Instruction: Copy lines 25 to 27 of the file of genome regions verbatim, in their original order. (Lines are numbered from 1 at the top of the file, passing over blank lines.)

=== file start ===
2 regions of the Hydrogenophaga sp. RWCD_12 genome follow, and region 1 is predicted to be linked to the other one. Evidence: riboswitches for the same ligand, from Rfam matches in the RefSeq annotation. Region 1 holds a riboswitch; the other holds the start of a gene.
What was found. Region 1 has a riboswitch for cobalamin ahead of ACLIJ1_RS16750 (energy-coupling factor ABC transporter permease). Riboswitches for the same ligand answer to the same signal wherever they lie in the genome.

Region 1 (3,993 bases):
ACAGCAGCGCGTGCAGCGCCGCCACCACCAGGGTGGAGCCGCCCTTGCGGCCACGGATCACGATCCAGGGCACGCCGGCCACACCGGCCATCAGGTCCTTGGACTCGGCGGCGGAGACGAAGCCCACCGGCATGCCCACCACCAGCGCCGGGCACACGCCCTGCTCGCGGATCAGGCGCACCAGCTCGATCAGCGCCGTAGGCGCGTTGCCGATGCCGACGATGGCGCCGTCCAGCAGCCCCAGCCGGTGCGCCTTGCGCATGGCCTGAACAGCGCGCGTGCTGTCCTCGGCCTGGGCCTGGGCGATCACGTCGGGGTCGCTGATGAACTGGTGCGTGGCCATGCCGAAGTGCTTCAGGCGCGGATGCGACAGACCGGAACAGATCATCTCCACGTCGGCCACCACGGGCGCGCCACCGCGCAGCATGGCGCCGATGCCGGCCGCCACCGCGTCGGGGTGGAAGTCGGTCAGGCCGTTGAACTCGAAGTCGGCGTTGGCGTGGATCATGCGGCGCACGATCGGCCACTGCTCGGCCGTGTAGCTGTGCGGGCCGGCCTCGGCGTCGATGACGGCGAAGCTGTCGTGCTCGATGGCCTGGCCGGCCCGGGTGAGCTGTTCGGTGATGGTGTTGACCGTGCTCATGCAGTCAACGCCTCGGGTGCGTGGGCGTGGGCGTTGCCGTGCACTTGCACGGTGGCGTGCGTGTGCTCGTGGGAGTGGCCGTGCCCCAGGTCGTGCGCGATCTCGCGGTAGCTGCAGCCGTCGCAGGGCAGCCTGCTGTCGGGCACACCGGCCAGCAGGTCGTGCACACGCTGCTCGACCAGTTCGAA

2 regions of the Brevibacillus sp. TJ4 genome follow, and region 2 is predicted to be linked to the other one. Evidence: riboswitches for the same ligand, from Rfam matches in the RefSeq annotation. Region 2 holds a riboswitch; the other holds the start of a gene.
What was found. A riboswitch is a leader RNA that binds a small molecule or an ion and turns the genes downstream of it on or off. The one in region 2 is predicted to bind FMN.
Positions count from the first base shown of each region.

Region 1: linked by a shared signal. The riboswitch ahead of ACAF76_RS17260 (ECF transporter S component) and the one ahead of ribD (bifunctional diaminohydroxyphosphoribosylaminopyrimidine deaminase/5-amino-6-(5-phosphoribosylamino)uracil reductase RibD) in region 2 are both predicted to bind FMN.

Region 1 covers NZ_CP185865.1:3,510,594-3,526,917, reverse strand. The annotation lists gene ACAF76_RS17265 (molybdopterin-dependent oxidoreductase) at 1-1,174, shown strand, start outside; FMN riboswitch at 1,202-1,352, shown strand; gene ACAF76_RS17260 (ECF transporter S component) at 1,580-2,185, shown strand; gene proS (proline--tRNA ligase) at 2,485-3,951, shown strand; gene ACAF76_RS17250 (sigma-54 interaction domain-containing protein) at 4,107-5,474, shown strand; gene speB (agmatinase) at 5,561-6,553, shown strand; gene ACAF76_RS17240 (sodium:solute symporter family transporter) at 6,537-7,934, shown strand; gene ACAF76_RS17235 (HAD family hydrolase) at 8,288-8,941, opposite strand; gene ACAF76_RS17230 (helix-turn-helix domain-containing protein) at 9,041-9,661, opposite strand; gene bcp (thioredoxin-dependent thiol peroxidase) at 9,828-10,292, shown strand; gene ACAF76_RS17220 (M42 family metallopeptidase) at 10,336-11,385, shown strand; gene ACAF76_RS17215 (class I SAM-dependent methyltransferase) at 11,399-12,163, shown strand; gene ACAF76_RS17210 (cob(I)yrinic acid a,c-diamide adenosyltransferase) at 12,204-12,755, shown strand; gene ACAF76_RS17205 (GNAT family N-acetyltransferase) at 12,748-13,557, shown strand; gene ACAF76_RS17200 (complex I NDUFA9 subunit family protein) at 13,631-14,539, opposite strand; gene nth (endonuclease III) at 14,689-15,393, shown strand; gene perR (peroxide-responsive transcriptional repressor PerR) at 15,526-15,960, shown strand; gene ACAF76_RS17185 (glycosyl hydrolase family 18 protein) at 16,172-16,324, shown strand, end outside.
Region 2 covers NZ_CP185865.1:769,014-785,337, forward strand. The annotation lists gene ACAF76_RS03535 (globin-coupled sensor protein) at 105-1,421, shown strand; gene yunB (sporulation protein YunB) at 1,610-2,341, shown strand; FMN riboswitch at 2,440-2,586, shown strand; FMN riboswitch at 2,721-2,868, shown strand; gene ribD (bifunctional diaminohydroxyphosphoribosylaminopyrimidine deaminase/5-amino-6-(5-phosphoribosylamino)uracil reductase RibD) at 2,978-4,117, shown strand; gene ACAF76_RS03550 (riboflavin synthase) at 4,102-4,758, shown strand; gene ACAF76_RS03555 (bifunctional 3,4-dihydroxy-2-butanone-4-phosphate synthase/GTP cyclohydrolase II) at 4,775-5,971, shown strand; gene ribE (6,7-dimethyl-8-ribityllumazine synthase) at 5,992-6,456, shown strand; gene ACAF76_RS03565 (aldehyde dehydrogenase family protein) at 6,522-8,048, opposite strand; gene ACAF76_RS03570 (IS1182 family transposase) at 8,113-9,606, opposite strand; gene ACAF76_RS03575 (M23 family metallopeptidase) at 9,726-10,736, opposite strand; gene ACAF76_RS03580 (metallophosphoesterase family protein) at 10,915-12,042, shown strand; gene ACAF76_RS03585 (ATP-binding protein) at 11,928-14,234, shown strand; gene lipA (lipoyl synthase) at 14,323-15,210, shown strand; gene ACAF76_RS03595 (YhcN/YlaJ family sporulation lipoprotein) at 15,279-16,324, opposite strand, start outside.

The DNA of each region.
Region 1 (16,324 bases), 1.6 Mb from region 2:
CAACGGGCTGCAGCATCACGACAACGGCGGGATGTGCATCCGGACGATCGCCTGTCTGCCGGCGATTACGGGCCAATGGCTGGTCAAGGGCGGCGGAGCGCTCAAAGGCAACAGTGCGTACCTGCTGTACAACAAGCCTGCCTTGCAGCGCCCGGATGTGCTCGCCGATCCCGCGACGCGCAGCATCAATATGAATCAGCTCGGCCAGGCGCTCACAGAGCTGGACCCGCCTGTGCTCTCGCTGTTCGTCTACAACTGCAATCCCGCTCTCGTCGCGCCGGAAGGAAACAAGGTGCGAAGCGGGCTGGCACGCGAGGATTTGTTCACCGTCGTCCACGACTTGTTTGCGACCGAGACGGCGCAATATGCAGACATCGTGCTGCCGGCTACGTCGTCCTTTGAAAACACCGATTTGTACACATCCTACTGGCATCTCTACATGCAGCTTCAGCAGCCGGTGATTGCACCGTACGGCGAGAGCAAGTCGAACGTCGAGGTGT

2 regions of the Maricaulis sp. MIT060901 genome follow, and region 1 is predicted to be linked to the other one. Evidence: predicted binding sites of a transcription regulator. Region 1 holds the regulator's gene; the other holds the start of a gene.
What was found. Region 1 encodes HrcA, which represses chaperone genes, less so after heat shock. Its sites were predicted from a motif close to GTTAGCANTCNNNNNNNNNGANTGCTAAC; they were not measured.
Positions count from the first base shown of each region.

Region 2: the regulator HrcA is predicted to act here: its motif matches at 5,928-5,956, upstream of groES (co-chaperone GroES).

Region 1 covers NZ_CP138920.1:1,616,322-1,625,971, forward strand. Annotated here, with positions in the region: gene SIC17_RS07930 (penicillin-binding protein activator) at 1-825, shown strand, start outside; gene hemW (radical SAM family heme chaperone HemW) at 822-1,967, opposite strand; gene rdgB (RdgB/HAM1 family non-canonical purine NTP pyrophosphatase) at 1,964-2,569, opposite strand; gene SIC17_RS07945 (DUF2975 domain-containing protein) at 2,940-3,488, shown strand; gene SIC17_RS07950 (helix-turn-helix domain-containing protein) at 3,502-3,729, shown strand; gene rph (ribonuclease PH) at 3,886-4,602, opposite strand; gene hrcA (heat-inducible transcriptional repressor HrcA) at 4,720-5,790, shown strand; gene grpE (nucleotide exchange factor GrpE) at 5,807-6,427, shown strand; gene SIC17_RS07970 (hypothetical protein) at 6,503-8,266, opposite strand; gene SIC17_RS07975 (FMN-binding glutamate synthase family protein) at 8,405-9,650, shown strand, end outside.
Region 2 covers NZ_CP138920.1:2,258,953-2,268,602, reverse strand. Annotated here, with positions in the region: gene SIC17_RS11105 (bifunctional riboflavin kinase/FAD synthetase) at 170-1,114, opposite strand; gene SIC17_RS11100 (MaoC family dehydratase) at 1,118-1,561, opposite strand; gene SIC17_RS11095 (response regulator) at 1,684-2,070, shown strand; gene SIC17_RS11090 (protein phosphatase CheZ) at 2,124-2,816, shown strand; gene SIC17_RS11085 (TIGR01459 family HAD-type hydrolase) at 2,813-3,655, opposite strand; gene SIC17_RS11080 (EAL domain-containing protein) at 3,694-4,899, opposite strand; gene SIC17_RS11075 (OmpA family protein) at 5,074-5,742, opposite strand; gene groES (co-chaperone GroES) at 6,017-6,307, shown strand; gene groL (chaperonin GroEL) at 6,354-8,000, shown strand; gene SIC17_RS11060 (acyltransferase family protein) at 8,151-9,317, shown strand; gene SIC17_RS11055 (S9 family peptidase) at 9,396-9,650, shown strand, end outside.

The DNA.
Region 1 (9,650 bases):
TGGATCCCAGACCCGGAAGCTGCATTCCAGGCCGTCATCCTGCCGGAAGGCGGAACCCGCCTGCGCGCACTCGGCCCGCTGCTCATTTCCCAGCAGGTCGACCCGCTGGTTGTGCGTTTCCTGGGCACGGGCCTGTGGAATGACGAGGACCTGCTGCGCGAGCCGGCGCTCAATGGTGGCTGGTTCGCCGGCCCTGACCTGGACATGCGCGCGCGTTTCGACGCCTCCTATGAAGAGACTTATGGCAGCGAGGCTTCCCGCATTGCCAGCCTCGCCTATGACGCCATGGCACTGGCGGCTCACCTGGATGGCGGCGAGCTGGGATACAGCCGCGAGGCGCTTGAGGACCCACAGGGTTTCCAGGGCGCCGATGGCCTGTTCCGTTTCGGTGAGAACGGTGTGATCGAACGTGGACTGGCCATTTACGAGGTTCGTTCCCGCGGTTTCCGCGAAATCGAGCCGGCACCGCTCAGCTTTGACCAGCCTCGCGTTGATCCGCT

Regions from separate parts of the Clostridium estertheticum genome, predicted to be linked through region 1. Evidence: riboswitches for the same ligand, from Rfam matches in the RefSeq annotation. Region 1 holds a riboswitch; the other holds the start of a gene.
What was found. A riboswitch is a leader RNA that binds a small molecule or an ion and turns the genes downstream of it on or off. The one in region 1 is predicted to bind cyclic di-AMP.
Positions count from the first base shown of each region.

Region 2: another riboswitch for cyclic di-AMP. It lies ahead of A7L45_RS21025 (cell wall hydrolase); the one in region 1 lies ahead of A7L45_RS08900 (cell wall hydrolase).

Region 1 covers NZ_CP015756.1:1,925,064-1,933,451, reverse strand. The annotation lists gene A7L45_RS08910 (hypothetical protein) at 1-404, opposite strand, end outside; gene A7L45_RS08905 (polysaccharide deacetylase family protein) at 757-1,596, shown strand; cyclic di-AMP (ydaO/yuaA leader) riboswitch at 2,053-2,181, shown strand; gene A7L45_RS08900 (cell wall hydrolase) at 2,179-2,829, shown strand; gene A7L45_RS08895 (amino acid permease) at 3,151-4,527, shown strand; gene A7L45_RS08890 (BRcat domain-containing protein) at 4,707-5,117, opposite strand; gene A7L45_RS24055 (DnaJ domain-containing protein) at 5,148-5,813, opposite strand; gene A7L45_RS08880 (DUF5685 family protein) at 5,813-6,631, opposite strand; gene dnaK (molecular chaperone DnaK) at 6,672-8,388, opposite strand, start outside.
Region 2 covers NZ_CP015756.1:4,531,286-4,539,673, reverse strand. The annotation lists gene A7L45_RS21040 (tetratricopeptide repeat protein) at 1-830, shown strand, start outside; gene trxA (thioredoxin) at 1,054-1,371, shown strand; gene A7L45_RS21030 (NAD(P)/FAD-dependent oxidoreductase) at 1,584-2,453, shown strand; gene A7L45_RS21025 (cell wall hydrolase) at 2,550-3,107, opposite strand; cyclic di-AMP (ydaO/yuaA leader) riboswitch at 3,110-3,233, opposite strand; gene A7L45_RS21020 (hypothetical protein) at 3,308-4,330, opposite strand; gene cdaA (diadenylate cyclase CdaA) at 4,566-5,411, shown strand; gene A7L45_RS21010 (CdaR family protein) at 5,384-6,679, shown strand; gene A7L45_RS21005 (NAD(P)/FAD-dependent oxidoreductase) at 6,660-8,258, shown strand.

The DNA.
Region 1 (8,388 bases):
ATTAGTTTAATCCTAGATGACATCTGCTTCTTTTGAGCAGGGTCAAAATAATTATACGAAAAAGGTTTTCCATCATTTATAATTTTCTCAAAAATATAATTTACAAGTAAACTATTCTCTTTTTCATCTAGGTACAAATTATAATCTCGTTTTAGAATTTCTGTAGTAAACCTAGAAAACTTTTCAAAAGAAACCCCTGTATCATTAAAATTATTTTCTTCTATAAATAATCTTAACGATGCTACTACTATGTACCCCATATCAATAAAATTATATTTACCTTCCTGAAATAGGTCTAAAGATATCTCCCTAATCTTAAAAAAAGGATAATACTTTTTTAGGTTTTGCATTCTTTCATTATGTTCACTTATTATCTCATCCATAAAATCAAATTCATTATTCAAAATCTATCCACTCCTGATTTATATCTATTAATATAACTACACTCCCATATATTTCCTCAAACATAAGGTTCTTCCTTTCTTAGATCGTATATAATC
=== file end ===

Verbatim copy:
Positions count from the first base shown of each region.

Region 2: another riboswitch for cyclic di-AMP. It lies ahead of A7L45_RS21025 (cell wall hydrolase); the one in region 1 lies ahead of A7L45_RS08900 (cell wall hydrolase).

Region 1 covers NZ_CP015756.1:1,925,064-1,933,451, reverse strand. The annotation lists gene A7L45_RS08910 (hypothetical protein) at 1-404, opposite strand, end outside; gene A7L45_RS08905 (polysaccharide deacetylase family protein) at 757-1,596, shown strand; cyclic di-AMP (ydaO/yuaA leader) riboswitch at 2,053-2,181, shown strand; gene A7L45_RS08900 (cell wall hydrolase) at 2,179-2,829, shown strand; gene A7L45_RS08895 (amino acid permease) at 3,151-4,527, shown strand; gene A7L45_RS08890 (BRcat domain-containing protein) at 4,707-5,117, opposite strand; gene A7L45_RS24055 (DnaJ domain-containing protein) at 5,148-5,813, opposite strand; gene A7L45_RS08880 (DUF5685 family protein) at 5,813-6,631, opposite strand; gene dnaK (molecular chaperone DnaK) at 6,672-8,388, opposite strand, start outside.